Spain has called for the extradition from Guatemala of seven former members of that country's government on charges of genocide and torture.
Rigoberta Menchu wants Guatemalan abuses investigated
Human rights groups want the seven - including two former military rulers - to face trial in Spain.
Guatemala has rejected extradition requests made this year.
Spain's highest court has ruled that cases of genocide committed abroad could be judged in Spain, even if no Spanish citizens have been involved.
The seven men sought by Madrid include former military rulers Efrain Rios Montt and Oscar Humberto Mejia Victores.
They are wanted in connection with a series of kidnappings, mass murders and torture of Mayan Indians committed during Guatemalan's 36-year-long civil war, which ended 10 years ago.
They have faced charges in Spain since 1999, when the Guatemalan indigenous leader and Nobel Peace Prize winner Rigoberta Menchu presented a complaint against them.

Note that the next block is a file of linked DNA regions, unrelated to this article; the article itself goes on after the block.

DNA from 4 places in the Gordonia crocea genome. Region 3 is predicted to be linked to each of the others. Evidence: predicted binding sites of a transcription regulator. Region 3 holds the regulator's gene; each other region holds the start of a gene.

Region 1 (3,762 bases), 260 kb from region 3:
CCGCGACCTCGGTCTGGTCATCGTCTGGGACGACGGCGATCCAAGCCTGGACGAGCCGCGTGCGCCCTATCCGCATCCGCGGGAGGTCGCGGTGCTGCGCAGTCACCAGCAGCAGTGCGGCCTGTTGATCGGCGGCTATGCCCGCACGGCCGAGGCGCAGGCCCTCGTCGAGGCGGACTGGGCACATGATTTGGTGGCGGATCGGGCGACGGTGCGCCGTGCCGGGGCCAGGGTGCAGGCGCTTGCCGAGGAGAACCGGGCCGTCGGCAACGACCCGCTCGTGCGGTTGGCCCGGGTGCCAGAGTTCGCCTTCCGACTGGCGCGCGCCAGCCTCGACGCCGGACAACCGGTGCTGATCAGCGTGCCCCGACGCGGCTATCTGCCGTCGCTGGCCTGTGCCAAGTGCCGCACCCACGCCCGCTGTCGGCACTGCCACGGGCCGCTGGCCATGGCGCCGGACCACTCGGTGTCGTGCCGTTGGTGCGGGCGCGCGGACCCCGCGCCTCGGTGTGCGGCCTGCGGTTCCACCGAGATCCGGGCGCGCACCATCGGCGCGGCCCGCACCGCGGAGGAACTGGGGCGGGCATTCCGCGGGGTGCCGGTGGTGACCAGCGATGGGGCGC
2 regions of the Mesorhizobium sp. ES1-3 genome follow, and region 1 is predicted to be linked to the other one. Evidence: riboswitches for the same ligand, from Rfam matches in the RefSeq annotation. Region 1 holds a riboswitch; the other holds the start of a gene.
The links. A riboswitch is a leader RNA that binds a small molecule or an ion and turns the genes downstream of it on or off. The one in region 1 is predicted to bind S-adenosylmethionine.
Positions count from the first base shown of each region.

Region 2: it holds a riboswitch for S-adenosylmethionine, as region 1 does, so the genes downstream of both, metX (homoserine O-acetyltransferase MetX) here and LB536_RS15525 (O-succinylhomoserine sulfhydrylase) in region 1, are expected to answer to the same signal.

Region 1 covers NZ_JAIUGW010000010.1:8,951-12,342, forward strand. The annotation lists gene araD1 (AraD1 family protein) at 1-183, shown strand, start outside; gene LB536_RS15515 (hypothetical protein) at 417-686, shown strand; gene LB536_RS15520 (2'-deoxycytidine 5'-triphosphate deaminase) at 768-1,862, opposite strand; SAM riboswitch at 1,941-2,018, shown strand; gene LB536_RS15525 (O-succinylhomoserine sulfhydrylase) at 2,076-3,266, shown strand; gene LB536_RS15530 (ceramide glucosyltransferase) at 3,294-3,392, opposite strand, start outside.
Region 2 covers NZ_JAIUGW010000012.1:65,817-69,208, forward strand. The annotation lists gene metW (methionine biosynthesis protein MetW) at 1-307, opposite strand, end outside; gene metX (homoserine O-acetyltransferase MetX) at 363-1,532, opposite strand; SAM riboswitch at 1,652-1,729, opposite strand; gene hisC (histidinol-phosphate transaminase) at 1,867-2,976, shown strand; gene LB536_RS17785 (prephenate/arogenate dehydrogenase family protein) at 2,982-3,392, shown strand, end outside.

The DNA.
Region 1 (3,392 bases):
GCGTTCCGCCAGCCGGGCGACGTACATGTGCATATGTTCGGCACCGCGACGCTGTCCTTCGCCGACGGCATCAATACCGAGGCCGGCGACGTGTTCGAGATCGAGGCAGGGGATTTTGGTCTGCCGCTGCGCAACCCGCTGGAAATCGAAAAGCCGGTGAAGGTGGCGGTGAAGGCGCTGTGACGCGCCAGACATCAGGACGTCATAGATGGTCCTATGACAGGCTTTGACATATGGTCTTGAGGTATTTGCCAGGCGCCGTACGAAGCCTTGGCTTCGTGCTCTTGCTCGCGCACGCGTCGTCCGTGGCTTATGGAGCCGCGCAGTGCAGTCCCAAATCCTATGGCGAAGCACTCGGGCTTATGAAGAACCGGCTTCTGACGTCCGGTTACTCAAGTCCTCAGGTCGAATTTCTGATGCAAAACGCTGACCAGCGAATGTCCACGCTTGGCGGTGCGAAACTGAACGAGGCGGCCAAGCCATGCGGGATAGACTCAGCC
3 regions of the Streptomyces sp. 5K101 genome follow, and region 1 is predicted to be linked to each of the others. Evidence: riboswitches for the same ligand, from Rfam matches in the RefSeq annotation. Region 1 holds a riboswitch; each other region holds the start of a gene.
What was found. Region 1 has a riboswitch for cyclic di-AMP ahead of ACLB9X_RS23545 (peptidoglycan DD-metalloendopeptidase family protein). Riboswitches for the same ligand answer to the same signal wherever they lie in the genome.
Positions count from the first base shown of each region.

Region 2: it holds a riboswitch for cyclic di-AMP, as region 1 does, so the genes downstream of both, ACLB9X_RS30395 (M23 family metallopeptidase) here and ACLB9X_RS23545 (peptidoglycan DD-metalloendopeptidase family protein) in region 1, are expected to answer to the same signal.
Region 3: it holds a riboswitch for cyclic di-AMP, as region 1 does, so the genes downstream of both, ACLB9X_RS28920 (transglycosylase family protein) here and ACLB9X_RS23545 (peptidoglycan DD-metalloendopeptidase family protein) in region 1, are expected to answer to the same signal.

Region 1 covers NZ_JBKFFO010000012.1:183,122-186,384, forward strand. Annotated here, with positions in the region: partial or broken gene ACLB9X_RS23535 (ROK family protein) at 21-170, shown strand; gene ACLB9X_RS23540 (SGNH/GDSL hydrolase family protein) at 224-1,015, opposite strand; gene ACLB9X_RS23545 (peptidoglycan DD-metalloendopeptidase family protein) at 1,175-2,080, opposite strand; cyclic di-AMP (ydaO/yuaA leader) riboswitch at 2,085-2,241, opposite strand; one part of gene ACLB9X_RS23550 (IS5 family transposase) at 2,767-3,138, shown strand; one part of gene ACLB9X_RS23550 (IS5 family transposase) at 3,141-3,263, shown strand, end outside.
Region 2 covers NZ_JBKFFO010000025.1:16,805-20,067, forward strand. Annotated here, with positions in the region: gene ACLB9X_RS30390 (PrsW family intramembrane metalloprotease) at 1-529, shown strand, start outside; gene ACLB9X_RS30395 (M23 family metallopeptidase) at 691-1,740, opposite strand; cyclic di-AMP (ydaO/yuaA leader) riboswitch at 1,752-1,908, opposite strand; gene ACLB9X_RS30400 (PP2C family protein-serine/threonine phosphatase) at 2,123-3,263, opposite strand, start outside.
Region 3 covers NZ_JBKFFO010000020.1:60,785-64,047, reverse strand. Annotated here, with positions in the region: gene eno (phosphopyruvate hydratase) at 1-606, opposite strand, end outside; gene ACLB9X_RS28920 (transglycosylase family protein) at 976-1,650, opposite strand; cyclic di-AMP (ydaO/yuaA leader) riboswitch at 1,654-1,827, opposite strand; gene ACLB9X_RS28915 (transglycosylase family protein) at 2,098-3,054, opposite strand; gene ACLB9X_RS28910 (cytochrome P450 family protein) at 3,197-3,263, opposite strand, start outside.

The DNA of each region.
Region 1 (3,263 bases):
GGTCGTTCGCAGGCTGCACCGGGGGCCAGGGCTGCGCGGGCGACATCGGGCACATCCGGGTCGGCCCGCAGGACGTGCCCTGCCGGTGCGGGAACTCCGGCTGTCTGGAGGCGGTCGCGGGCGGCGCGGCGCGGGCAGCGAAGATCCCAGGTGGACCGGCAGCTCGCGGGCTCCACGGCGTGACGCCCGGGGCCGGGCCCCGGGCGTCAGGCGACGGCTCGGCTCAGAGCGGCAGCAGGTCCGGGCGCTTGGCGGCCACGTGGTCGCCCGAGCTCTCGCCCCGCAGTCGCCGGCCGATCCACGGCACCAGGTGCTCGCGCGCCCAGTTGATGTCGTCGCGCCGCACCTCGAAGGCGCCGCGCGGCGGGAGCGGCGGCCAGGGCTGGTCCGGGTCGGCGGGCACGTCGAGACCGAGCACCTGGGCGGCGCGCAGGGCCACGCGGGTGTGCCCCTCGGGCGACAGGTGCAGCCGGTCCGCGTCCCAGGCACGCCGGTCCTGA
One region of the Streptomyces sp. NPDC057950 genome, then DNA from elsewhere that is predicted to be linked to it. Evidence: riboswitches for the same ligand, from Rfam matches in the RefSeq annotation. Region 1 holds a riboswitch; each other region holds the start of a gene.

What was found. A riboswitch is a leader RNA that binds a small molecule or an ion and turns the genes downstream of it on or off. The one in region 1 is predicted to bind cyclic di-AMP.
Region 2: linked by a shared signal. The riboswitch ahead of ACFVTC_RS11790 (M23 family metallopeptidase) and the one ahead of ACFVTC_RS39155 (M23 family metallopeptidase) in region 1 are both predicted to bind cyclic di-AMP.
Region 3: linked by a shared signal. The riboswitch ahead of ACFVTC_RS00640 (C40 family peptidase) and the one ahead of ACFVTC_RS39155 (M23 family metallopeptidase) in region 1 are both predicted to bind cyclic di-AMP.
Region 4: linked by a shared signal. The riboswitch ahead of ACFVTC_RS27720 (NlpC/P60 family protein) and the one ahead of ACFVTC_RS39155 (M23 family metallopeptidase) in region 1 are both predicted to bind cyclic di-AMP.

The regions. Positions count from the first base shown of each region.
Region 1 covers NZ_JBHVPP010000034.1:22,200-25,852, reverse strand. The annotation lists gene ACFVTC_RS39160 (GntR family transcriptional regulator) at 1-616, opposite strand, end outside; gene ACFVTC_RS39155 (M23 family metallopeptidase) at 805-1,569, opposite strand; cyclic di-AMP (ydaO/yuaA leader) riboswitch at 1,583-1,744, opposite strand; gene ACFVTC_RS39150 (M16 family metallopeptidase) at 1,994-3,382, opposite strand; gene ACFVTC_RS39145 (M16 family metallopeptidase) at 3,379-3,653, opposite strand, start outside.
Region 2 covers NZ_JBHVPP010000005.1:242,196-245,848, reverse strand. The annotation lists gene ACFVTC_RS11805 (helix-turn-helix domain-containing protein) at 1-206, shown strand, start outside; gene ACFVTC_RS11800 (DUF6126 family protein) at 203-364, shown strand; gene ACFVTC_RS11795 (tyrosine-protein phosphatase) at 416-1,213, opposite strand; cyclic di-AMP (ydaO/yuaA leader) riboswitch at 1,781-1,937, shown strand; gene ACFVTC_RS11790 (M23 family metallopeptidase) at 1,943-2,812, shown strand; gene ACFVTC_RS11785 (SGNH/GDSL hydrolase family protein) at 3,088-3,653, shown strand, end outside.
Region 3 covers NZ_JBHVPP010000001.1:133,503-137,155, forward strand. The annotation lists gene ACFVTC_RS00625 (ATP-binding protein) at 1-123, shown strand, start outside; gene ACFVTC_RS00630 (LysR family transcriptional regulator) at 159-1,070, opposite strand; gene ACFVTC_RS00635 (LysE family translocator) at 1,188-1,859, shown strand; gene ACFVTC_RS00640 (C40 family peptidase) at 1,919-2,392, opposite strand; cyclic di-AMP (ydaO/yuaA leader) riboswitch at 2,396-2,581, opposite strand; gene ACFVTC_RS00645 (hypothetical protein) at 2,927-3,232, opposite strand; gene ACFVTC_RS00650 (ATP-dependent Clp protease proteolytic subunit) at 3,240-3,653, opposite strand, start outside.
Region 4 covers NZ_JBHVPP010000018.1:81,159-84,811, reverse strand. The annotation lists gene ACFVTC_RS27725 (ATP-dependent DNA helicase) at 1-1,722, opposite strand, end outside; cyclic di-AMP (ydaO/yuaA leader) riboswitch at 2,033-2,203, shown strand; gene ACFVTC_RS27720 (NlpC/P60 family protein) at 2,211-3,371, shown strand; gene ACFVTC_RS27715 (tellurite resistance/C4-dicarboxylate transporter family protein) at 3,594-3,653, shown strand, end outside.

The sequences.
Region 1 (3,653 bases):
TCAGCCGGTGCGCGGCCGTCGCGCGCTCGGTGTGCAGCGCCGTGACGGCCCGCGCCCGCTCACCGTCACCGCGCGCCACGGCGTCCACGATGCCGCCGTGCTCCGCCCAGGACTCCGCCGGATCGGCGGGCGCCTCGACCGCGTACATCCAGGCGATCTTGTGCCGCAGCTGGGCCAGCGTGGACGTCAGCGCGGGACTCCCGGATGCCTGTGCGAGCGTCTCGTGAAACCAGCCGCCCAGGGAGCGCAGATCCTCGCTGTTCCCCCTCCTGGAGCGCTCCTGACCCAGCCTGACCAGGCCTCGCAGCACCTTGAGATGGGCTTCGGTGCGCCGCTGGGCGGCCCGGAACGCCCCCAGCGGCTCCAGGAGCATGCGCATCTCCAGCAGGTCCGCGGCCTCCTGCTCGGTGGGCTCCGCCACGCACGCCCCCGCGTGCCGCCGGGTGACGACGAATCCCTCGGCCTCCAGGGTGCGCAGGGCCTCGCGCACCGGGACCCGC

BBC regional analyst Emilio San Pedro says she filed the complaint in Spain because prosecutions of crimes committed during the civil war are practically impossible in Guatemala.
More than 200,000 people, the majority of them indigenous peasants, are estimated to have died during the conflict.
Similar requests made by Spain earlier this year have so far failed to produce any results - although two of the seven men are in custody in Guatemala.